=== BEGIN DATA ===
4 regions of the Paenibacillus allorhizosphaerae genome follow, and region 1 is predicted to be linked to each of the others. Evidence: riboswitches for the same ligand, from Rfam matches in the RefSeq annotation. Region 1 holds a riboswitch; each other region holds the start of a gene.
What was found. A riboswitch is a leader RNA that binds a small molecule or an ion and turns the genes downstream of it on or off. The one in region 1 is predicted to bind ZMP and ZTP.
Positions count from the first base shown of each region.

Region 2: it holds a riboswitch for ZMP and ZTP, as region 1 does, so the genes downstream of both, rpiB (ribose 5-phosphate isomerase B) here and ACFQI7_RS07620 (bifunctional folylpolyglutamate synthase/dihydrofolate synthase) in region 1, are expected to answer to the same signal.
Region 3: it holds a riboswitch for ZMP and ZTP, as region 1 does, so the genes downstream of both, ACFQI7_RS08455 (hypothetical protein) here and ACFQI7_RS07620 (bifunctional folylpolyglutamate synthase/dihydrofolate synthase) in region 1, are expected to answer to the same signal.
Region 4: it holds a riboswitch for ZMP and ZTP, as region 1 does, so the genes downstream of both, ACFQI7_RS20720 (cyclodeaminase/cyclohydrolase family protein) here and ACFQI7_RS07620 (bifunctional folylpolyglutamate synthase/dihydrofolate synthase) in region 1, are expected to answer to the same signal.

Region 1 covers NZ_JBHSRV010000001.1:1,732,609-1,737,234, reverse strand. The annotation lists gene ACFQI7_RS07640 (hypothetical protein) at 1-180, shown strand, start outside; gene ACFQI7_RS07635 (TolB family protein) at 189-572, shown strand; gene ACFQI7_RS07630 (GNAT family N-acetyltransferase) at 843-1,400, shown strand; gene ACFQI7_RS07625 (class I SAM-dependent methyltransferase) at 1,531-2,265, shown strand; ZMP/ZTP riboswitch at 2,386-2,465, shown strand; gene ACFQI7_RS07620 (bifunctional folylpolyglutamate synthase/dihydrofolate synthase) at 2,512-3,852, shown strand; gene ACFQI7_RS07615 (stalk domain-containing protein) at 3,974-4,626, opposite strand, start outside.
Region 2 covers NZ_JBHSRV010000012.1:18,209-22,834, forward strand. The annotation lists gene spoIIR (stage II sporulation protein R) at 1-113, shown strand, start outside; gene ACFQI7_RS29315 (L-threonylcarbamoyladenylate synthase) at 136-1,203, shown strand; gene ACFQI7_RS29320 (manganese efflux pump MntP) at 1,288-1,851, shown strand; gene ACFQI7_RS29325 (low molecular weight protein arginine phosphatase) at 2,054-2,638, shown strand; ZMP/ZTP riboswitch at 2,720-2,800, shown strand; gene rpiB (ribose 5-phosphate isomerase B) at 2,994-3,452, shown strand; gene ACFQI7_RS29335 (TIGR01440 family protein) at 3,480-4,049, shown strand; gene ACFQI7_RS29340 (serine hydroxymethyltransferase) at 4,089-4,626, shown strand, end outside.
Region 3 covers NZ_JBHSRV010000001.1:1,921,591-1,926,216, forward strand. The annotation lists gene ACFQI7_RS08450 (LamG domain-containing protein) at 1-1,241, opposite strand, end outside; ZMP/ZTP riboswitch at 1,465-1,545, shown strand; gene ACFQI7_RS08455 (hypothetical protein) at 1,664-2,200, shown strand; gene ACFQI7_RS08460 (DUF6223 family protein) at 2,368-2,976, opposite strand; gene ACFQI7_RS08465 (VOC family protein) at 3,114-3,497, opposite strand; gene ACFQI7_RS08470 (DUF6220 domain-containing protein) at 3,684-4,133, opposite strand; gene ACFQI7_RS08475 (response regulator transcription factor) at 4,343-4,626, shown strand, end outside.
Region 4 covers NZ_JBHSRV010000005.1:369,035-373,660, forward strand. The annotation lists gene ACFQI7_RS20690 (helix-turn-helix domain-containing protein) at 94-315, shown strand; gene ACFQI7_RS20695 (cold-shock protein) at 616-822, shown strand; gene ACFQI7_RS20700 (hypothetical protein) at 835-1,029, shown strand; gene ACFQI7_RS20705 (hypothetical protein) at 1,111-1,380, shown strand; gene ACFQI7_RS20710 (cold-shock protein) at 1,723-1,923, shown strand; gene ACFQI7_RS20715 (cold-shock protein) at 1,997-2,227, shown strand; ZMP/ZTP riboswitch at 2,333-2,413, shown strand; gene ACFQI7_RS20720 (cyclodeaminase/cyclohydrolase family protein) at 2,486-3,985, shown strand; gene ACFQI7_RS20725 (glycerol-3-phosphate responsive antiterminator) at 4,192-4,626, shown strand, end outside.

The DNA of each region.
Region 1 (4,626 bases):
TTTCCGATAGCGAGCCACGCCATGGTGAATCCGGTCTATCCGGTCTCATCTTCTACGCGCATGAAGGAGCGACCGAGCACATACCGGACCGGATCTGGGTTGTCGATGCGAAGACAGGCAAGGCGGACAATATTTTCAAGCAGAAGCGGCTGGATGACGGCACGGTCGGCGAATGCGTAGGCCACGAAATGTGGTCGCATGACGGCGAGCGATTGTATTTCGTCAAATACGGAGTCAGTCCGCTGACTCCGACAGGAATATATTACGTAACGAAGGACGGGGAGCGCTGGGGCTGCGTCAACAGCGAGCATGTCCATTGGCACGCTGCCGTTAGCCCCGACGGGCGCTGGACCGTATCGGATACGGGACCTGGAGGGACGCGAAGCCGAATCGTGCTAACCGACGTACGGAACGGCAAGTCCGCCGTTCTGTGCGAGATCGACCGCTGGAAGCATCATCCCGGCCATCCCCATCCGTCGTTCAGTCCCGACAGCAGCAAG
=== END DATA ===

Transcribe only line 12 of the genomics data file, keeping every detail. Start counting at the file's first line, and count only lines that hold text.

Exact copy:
Region 1 (4,626 bases):